has anyone tried this , and does it work..
Ferd, nothing will stick to the HDPE tank - this stuff is very similar to the bottles that they use to package cyanacrolate (superglue). Fuel will always permeate a single layer polypro/ethelyne material.
The auto industry uses multi-layer fuel tanks - multiple layers are required to prevent fuel from permeating through the tank walls and into the atmosphere. Don't put anything on the inside of your tank. You will have better luck using a perforated decal - this will let the decal breath - so to speak.
There is a type of decal prep material on the industrial market, but I am going to have to go back and check on the name of it. What you want to do is create a barrier on the outside of the tank - behind the decal only. maybe someone else reading this will have some industrial experience with such a material - it is commonly used for applying stickers to plastic parts. Either locktite or 3M make it.
Boomer: I have a large aerosol can of 3-M spray-on adhesive. Is that what you are thinking of? It's called Super 77.
Boit; what you have I believe is the stuff - looks like you have the aerosole can?
Does the can or any literature you have make any statements about being a permeation barrier?
I have a can - non-aerosole - of 3M Scotch-Mount 4928 Adhesion Promoter. I got this from a customer I call on - again they use it on plastic parts. I have a near mint '83 YZ490 that finally had the tank decals peel off. So, I got a quote from Decal-works for a new set - big $$$$. However, with my background in fuel systems, I couldn't justify spending the money just to see if the decals would peel off. I don't think I can get a replacement tank for this bike, so I have been reluctant to try this adhesion promoter on my only tank.
How do the aftermarket decals stick to the gas tanks? I believe they are perforated so most of the fuel can escape without making the decal bubble up. I still have the factory decals on my 426, but that is only because I put clear vinyl over the leading edges of the decals.
To test the adhesive, one would need to apply it with a decal. Let the tank sit for a couple days. Then, fill the tank with fuel and seal it - put it in a very warm place, with some direct sunlight exposure. Be careful though that the tank does not bulge due to overexpansion - a slight amount of pressure buildup would be o.k. - that would simulate the condition of having a checkvalve in the tank vent - which Yamaha's have from the factory.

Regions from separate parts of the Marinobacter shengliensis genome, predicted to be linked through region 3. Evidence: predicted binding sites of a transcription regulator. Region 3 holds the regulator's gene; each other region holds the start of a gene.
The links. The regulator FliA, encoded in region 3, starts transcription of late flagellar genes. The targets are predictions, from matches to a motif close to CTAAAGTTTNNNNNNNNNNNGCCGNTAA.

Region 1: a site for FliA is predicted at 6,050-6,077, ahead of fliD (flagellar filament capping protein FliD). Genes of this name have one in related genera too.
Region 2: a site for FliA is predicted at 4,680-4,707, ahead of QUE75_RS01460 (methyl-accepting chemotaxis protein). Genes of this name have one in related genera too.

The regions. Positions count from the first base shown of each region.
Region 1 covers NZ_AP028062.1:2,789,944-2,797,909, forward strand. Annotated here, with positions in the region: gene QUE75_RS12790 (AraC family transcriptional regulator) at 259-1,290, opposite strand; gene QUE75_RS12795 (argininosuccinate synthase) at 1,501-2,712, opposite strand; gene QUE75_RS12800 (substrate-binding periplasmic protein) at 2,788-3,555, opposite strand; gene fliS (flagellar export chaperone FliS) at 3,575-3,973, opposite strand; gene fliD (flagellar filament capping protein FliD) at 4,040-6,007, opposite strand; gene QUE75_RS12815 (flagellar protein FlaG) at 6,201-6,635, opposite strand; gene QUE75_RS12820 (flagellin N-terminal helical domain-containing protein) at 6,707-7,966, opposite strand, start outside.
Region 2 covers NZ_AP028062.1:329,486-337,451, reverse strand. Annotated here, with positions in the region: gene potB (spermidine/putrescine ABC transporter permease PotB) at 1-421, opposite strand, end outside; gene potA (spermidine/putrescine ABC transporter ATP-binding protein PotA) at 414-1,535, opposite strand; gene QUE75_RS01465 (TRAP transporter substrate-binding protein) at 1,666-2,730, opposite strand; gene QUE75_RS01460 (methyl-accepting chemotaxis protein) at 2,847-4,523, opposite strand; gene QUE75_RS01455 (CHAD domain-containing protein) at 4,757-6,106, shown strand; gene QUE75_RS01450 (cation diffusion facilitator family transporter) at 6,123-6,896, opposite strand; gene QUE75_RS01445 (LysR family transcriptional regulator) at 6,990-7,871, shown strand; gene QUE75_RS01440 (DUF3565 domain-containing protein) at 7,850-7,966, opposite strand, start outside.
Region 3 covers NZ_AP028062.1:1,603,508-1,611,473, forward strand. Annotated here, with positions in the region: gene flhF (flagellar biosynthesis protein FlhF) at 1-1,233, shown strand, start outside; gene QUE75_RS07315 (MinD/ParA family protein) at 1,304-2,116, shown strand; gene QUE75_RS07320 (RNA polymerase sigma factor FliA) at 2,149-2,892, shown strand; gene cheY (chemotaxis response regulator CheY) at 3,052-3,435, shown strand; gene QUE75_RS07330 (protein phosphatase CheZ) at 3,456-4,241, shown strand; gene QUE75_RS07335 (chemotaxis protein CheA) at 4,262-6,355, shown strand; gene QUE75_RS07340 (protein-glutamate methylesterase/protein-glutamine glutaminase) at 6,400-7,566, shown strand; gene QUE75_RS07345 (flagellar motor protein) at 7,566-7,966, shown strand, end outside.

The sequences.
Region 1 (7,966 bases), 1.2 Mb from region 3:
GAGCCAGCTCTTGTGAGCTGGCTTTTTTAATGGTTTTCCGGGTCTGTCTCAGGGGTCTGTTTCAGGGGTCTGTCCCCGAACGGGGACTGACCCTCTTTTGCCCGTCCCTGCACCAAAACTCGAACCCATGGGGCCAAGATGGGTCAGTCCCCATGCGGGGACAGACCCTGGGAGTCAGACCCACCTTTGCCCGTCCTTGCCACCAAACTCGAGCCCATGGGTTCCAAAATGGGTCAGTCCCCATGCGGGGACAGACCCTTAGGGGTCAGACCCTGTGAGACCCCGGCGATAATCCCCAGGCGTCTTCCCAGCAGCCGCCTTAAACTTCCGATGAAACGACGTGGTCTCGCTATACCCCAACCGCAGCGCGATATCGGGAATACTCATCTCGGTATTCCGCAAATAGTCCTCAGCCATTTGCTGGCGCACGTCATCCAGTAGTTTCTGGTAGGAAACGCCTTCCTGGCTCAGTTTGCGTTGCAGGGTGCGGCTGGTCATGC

One thing that you can do is always keep your tank full. That really helps with keeping the decals on. Especially if it spends any time out in the direct sunlight or heat, like on race day. :-)
I believe the vapors build up pressure and permeate the plastic much faster and easier when the fuel level is low. I usually try keeping at least 3/4 tank in my bike, preferably full.
'96 YZ 125
'99 YZ 250
[This message has been edited by YZ Abuser (edited 01-18-2001).]
i fitted a set of graphics that had slits in as oppossed to holes to an empty tank, while my bike frame was away being powder coated.
they where fitted correctly to a clean dry, degreased surface.
withing 5 days on an empty tank they had bubbled up all over.
i took the tank into the dealer who said they would sort me a new set from the supplier.
3 months on nothing....
except i brought, and fitted a set of decals with holes (one industry ones, which after 2 months riding in english slop still look great)and found another supplier
I believe 3M makes something to seal the tank, I read something in Dirt Rider on it but dont remember what it was called. You might try your local 3M distributor, maybe they can find out for you.
97 YZF 1000
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